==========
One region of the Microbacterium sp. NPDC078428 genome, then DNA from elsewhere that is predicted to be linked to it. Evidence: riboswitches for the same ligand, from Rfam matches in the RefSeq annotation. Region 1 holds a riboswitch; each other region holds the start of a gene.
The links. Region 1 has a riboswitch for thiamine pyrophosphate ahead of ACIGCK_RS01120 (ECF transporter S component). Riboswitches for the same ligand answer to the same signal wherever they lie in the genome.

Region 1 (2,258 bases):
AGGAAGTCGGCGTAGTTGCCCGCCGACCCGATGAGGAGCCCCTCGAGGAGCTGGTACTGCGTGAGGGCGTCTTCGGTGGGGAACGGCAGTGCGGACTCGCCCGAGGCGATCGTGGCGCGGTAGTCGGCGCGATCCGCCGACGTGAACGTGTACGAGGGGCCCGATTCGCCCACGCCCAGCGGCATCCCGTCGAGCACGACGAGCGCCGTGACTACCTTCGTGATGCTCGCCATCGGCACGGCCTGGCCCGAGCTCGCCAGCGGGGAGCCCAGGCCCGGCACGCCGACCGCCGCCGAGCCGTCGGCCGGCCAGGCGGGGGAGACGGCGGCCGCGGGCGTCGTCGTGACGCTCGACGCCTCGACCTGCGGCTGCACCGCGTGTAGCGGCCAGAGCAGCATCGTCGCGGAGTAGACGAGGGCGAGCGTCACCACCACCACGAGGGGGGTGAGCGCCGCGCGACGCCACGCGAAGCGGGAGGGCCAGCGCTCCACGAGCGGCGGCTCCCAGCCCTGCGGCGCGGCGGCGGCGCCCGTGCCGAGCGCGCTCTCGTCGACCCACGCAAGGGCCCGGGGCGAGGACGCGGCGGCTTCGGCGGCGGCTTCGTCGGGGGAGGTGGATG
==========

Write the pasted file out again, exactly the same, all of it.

One region of the Microbacterium sp. NPDC078428 genome, then DNA from elsewhere that is predicted to be linked to it. Evidence: riboswitches for the same ligand, from Rfam matches in the RefSeq annotation. Region 1 holds a riboswitch; each other region holds the start of a gene.
The links. Region 1 has a riboswitch for thiamine pyrophosphate ahead of ACIGCK_RS01120 (ECF transporter S component). Riboswitches for the same ligand answer to the same signal wherever they lie in the genome.

Region 1 (2,258 bases):
AGGAAGTCGGCGTAGTTGCCCGCCGACCCGATGAGGAGCCCCTCGAGGAGCTGGTACTGCGTGAGGGCGTCTTCGGTGGGGAACGGCAGTGCGGACTCGCCCGAGGCGATCGTGGCGCGGTAGTCGGCGCGATCCGCCGACGTGAACGTGTACGAGGGGCCCGATTCGCCCACGCCCAGCGGCATCCCGTCGAGCACGACGAGCGCCGTGACTACCTTCGTGATGCTCGCCATCGGCACGGCCTGGCCCGAGCTCGCCAGCGGGGAGCCCAGGCCCGGCACGCCGACCGCCGCCGAGCCGTCGGCCGGCCAGGCGGGGGAGACGGCGGCCGCGGGCGTCGTCGTGACGCTCGACGCCTCGACCTGCGGCTGCACCGCGTGTAGCGGCCAGAGCAGCATCGTCGCGGAGTAGACGAGGGCGAGCGTCACCACCACCACGAGGGGGGTGAGCGCCGCGCGACGCCACGCGAAGCGGGAGGGCCAGCGCTCCACGAGCGGCGGCTCCCAGCCCTGCGGCGCGGCGGCGGCGCCCGTGCCGAGCGCGCTCTCGTCGACCCACGCAAGGGCCCGGGGCGAGGACGCGGCGGCTTCGGCGGCGGCTTCGTCGGGGGAGGTGGATG